Where are drilling protections for California residents?
California is one of the leading oil producers in the country, yet its residents don’t have a basic safeguard from industry hazards: buffer zones to protect people from oil and gas extraction near homes and schools. A new wave of scientific research has documented the health problems for people living near drilling operations, making this issue even more urgent.
Buffer zones are not new in several other states with strong fossil fuel economies. Of the top eight oil-producing states in the country, four have at least some statewide buffer zone requirements — Colorado, North Dakota, Texas and Wyoming. Some local governments have also established their own buffer regulations. San Miguel County in New Mexico, for example, requires a 4,000-foot zone. Here in California, Ventura County established buffer zones in 2020 that require wells to be set back 1,500 feet from homes and 2,500 feet from schools.
California and Colorado have been on parallel paths for several years, trying to reckon with a long history of oil and gas regulators promoting the industry instead of managing it. Colorado’s move to impose buffer zones shows that it can be done even against vigorous industry opposition.
In 2019, Colorado legislators revamped the state’s approach to oil and gas, enacting measures long held off by the industry. Spurred on by the explosion in Firestone, Colo., that killed two men and alarmed residents about leaking gas lines, state leaders reformed the Colorado Oil & Gas Conservation Commission. That home was 200 feet from a natural gas well. Instead of “fostering” oil and gas development, the agency is now responsible for “regulating” oil and gas companies to protect public health. That new mission was followed by a profound shift in regulations; in late 2020, Colorado imposed 2,000 foot setbacks around homes and schools, supported by the publication of a state-commissioned study on the harmful health impacts from oil and gas operations.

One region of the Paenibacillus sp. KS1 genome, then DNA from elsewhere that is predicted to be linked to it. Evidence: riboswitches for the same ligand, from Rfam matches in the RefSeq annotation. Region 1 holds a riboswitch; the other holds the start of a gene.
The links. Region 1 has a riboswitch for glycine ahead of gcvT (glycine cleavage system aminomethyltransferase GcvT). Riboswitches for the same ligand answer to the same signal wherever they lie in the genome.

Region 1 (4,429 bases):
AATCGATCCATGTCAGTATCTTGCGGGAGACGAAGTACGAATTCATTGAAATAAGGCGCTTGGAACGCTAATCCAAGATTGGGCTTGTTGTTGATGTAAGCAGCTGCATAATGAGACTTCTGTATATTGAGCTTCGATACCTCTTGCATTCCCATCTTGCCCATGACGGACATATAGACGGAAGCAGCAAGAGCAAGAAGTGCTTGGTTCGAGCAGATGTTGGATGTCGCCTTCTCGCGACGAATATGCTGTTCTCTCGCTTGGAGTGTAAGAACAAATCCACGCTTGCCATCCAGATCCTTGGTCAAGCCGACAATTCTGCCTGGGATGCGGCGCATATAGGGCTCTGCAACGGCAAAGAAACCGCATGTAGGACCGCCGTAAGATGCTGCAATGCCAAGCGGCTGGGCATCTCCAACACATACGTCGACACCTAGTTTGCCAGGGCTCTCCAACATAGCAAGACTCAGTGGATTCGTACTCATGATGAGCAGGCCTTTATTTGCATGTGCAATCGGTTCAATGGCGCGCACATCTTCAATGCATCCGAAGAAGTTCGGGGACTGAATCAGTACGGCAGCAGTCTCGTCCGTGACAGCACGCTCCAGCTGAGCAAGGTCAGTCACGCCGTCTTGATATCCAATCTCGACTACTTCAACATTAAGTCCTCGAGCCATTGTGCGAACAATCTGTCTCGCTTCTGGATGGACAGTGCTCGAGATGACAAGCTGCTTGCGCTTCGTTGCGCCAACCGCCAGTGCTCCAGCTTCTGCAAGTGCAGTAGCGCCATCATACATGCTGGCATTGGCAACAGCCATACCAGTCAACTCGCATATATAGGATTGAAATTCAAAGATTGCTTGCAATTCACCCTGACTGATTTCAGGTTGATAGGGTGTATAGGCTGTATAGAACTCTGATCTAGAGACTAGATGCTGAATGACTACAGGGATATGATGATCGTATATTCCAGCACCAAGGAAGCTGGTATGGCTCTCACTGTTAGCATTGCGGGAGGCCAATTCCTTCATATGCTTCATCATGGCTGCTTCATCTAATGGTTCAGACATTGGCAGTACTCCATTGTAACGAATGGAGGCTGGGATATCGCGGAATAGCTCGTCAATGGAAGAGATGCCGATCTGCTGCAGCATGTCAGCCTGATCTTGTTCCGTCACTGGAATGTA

California also saw regulatory scandal, when investigative reporting in 2019 revealed that leaders in the state Department of Conservation’s Division of Oil, Gas and Geothermal Resources held investments in major oil companies in the state, and that fracking permits had doubled since Gov. Gavin Newsom took office. Newsom has since cleaned house, and the agency was renamed the Geologic Energy Management Division (CalGEM), with a new purpose to protect public health and safety.
But the question of whether the agency could change its century-old ways has remained unanswered. That’s because new public health protections in the works at CalGEM have languished.
At the end of 2020, CalGEM announced further delays to its rule-making process with a draft regulation now expected sometime in the spring. In the time the state has been working on the regulation, the Newsom administration approved 3,729 new oil and gas permits with no statewide buffer zone protections in place. Nearly 300 of those new permits were for wells within 2,500 feet of a home, a school or a place where people receive healthcare.
Though regulations lag in California, public health experts in the state have been hard at work, especially in studying the industry’s effects on women and infants — more than a million babies were born to mothers living within one mile of a well between 2006 and 2015. A Stanford University study found that women who lived near wells while pregnant were significantly more likely to experience a spontaneous preterm birth at 20 to 31 weeks. Preterm birth is one of the top five leading causes of infant death in the United States.
UC Berkeley scientists found that a woman living near a high-volume well in rural areas of the state would be 40% more likely to have an infant weighing less than 5.5. pounds. Low birth weight is linked to higher rates of illnesses and developmental delays.
California needs decisive action from state leaders, or it will continue to be one of the few major oil-producing states without statewide buffer zone protections in place. The state’s current slow pace in regulatory planning is bad news for the 2.1 million Californians — many of them in communities of color — who live within a mile of actively producing wells.
California has been known as the land of big ideas, forging new policies and innovations for our environment and our health. But this year, Coloradans can breathe a little easier knowing that oil companies can’t drill new wells in their backyards or next to their kids’ schools. Californians are still waiting for their state to step into the future.
Michael Freeman and Colin O’Brien are environmental attorneys working on oil and gas issues at Earthjustice in Colorado and California, respectively.
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